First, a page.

|Author||: Hans Beck|
|Publisher||: University of Chicago Press|
|Total Pages||: 304|
|ISBN 10||: 9780226711515|
|ISBN 13||: 022671151X|
|Language||: EN, FR, DE, ES & NL|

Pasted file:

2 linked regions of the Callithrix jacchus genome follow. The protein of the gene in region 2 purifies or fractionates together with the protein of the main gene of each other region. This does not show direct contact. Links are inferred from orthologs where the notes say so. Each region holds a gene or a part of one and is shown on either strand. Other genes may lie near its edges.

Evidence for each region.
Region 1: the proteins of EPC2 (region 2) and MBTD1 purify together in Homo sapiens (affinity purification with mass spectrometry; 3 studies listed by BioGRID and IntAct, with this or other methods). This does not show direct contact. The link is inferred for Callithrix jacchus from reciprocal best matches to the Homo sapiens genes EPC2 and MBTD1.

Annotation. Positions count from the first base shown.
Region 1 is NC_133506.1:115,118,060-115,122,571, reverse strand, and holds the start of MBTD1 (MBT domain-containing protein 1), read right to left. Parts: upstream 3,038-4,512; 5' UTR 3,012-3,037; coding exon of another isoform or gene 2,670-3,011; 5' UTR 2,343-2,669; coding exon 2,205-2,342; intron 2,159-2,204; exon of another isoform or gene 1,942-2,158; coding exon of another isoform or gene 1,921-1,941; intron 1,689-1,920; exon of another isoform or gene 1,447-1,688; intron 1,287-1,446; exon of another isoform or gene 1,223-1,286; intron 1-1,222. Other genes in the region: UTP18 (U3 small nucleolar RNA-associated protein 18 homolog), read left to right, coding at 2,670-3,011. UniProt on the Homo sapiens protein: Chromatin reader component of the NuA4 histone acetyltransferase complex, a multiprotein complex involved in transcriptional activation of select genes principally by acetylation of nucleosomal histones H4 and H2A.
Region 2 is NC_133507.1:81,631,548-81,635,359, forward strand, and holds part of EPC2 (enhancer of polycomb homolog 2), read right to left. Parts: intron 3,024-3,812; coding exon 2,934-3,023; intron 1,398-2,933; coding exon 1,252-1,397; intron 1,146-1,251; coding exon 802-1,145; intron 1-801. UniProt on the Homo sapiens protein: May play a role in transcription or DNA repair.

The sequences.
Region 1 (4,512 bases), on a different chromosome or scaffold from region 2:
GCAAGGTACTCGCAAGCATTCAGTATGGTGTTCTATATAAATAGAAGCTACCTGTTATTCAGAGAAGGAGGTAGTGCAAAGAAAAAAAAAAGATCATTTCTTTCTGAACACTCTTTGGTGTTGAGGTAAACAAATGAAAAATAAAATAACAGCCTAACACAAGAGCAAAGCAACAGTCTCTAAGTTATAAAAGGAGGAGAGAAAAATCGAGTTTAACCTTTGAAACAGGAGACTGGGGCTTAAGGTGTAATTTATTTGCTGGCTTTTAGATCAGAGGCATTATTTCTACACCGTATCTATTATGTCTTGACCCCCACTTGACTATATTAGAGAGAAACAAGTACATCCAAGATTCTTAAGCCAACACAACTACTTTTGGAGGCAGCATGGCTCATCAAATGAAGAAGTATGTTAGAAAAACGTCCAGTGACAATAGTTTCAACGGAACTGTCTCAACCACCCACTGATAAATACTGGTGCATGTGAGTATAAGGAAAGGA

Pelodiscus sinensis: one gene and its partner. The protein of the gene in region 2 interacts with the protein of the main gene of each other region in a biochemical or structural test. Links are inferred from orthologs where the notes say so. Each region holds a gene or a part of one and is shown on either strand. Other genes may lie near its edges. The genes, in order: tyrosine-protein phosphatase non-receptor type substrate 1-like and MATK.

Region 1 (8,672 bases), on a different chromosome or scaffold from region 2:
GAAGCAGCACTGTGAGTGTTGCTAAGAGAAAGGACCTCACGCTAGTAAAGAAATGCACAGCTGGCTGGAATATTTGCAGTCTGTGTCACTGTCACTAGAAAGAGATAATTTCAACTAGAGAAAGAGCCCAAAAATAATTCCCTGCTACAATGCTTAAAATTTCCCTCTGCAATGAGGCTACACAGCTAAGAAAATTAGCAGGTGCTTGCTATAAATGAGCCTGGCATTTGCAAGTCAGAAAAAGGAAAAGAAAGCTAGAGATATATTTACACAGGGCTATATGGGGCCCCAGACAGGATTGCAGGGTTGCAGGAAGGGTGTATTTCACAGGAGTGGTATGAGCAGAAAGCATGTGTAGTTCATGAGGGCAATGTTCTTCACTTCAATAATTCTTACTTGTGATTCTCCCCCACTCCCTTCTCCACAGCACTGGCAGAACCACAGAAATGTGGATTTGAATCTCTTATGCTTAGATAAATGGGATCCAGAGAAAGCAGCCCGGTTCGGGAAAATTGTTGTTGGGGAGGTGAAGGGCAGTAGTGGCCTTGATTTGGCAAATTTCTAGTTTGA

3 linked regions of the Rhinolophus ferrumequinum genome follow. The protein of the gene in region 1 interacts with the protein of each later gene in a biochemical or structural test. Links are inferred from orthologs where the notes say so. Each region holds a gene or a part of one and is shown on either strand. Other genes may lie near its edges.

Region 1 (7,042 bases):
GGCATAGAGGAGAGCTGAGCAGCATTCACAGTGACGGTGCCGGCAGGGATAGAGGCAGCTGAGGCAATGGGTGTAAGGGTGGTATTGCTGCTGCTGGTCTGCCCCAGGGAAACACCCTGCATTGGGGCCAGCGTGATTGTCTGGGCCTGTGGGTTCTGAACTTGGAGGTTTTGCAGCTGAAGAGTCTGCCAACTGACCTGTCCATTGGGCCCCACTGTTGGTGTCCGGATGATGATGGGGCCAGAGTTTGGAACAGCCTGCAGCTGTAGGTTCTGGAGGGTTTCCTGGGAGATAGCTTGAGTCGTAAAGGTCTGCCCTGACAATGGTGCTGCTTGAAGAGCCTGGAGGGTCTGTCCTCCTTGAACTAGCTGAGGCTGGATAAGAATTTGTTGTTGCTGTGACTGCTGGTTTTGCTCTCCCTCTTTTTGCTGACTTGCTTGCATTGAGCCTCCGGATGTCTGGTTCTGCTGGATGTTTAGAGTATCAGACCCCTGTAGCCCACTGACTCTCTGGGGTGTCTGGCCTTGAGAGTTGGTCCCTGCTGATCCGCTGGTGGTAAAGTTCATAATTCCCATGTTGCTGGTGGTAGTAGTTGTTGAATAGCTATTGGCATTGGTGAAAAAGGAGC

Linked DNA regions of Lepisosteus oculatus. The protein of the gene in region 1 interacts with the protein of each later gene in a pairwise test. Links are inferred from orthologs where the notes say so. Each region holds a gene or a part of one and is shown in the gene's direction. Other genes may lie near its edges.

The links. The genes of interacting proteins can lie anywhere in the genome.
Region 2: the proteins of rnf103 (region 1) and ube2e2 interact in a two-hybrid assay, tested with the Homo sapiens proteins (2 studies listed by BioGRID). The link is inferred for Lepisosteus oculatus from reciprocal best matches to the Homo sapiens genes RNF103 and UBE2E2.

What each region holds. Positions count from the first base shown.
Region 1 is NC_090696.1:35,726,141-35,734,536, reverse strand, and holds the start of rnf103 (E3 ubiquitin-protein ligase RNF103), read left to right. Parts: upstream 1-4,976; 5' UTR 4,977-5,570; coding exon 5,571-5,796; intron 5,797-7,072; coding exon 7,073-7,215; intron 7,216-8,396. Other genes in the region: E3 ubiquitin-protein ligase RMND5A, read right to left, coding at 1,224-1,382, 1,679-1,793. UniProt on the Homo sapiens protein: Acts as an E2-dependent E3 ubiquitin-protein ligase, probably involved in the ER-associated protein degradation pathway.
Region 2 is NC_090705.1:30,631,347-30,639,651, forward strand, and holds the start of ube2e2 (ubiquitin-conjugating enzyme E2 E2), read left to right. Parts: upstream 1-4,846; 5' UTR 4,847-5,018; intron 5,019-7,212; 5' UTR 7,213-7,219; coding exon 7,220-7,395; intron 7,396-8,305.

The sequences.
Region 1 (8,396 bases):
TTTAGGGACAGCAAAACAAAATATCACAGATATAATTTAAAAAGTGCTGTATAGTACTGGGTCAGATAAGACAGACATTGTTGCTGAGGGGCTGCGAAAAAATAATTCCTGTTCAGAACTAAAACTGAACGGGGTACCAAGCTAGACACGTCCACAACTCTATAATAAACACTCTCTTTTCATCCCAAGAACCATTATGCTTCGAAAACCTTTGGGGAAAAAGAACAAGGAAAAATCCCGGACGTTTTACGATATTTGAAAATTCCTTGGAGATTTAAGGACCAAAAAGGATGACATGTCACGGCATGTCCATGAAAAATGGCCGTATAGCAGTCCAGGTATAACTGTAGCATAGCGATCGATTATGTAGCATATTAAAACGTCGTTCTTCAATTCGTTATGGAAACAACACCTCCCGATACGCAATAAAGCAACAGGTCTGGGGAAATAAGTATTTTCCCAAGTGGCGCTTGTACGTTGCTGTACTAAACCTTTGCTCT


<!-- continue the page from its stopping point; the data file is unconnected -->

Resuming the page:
Much like our own time, the ancient Greek world was constantly expanding and becoming more connected to global networks. The landscape was shaped by an ecology of city-states, local formations that were stitched into the wider Mediterranean world. While the local is often seen as less significant than the global stage of politics, religion, and culture, localism, argues historian Hans Beck has had a pervasive influence on communal experience in a world of fast-paced change. Far from existing as outliers, citizens in these communities were deeply concerned with maintaining local identity, commercial freedom, distinct religious cults, and much more. Beyond these cultural identifiers, there lay a deeper concept of the local that guided polis societies in their contact with a rapidly expanding world. Drawing on a staggering range of materials—including texts by both known and obscure writers, numismatics, pottery analysis, and archeological records—Beck develops fine-grained case studies that illustrate the significance of the local experience. Localism and the Ancient Greek City-State builds bridges across disciplines and ideas within the humanities and shows how looking back at the history of Greek localism is important not only in the archaeology of the ancient Mediterranean, but also in today’s conversations about globalism, networks, and migration.